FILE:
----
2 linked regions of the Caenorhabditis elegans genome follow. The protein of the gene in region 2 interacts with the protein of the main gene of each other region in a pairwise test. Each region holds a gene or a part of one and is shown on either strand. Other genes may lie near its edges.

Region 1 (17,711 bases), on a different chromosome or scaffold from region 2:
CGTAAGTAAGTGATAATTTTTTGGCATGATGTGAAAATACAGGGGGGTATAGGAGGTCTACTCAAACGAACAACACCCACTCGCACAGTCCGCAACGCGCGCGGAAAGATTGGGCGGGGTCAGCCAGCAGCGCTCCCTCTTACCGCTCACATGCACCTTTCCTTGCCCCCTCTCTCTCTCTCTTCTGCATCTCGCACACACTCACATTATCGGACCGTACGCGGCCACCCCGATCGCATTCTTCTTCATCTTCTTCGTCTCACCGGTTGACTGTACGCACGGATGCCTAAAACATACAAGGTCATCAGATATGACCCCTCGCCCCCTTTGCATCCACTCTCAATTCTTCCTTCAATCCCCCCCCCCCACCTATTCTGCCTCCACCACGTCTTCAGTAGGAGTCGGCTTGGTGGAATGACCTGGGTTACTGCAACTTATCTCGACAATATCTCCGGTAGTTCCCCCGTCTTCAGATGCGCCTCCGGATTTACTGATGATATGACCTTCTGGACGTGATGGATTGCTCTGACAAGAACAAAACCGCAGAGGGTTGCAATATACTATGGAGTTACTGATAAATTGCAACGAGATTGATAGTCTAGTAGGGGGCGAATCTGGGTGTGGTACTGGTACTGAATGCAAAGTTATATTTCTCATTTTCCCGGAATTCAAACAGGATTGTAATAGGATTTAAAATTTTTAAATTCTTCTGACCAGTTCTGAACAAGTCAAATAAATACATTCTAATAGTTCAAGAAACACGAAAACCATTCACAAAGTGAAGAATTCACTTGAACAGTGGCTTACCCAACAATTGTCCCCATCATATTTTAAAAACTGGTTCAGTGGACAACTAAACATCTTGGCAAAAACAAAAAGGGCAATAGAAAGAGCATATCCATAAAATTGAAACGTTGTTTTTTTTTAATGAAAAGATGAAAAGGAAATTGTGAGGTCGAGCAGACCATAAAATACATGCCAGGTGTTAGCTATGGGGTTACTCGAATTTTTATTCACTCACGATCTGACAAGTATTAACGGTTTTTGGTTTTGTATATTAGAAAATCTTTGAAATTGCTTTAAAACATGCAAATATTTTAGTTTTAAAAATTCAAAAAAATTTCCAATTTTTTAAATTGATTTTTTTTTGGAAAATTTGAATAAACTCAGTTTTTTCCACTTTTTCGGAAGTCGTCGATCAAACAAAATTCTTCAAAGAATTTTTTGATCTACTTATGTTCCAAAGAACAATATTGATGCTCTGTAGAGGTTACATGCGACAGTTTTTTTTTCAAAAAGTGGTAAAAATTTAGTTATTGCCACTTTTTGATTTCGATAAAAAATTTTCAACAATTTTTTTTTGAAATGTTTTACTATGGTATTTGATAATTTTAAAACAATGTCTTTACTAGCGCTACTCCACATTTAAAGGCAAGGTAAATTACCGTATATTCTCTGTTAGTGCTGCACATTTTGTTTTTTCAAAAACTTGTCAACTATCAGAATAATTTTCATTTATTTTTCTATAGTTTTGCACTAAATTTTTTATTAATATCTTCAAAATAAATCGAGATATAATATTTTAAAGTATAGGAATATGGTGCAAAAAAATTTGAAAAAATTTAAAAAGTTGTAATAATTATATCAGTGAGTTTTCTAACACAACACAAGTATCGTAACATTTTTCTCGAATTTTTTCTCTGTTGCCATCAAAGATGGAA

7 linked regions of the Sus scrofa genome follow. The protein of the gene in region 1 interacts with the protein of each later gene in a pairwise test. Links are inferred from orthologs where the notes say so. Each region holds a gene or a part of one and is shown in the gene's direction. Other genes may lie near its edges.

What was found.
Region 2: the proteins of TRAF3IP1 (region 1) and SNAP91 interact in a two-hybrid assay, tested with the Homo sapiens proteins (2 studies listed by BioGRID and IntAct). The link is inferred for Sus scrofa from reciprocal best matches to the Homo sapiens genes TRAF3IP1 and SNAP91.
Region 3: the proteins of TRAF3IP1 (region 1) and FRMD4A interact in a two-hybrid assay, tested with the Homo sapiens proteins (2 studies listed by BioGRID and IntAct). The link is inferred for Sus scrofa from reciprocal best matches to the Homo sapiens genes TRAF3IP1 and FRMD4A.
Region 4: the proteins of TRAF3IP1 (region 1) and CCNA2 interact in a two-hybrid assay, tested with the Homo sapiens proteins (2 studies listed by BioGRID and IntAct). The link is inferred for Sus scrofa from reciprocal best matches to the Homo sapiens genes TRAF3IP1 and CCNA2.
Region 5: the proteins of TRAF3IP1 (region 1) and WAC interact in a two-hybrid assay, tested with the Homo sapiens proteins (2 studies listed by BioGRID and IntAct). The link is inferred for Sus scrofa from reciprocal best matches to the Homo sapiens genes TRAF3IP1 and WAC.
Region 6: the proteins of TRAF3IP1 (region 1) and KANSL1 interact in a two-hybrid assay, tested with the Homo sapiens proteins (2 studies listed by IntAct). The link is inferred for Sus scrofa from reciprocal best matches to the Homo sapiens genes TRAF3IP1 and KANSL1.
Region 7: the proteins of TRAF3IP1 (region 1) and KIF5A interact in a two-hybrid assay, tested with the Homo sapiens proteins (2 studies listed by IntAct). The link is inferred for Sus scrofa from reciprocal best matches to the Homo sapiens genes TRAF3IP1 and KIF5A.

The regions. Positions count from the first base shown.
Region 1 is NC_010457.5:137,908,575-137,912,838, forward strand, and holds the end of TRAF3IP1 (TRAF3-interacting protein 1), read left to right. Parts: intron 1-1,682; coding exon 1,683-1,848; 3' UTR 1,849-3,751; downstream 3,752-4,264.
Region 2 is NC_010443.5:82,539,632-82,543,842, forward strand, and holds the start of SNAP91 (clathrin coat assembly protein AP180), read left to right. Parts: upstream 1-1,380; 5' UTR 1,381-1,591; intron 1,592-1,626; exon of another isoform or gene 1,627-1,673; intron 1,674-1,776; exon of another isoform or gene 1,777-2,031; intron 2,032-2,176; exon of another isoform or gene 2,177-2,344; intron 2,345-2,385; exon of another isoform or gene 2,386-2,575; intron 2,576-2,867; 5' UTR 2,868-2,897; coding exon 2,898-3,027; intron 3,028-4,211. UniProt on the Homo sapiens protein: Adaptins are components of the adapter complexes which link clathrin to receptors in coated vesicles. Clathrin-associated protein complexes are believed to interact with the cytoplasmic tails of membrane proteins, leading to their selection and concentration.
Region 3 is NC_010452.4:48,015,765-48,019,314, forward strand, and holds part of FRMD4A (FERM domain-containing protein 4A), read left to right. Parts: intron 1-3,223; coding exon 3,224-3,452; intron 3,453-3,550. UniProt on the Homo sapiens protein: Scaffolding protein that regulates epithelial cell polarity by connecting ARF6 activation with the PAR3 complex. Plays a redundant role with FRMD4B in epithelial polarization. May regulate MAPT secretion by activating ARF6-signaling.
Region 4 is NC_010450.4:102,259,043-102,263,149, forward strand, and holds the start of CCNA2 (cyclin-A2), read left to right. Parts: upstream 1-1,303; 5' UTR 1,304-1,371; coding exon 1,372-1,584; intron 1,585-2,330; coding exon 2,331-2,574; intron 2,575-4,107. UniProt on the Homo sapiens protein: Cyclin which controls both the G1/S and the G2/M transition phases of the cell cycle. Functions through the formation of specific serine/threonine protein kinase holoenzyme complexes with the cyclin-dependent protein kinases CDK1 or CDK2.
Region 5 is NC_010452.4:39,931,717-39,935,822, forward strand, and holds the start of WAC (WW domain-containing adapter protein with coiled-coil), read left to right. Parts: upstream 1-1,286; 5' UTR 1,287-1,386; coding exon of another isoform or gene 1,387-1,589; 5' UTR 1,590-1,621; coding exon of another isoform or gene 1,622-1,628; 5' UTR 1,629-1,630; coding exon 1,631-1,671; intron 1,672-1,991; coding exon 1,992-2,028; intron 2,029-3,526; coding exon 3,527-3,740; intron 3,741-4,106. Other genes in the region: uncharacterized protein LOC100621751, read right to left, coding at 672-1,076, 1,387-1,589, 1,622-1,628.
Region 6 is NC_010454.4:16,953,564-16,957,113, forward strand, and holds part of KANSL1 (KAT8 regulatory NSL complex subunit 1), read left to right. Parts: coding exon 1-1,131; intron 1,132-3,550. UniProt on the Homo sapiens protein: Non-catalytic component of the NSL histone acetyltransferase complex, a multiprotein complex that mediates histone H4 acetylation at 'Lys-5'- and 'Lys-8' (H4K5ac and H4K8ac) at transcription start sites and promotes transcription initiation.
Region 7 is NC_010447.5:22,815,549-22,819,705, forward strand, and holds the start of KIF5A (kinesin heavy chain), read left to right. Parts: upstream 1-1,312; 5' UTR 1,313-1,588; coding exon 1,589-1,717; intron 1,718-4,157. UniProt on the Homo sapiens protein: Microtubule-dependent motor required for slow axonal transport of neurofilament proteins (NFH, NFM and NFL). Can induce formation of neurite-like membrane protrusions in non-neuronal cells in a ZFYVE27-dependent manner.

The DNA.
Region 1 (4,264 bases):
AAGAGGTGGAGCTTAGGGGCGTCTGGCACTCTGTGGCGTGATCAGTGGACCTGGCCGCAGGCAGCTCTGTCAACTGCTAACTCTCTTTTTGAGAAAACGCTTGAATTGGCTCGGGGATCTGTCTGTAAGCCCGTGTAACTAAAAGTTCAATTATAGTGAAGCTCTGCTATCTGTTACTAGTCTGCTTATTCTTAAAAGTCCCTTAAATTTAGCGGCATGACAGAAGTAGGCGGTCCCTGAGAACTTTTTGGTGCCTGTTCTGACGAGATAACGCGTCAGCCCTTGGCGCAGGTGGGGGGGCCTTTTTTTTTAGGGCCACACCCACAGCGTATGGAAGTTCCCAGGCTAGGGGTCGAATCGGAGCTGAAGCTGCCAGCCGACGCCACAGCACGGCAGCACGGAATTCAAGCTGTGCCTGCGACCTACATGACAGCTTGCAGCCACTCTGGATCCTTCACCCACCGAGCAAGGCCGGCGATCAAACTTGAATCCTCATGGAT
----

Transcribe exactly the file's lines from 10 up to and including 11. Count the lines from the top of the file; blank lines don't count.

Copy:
Region 6: the proteins of TRAF3IP1 (region 1) and KANSL1 interact in a two-hybrid assay, tested with the Homo sapiens proteins (2 studies listed by IntAct). The link is inferred for Sus scrofa from reciprocal best matches to the Homo sapiens genes TRAF3IP1 and KANSL1.
Region 7: the proteins of TRAF3IP1 (region 1) and KIF5A interact in a two-hybrid assay, tested with the Homo sapiens proteins (2 studies listed by IntAct). The link is inferred for Sus scrofa from reciprocal best matches to the Homo sapiens genes TRAF3IP1 and KIF5A.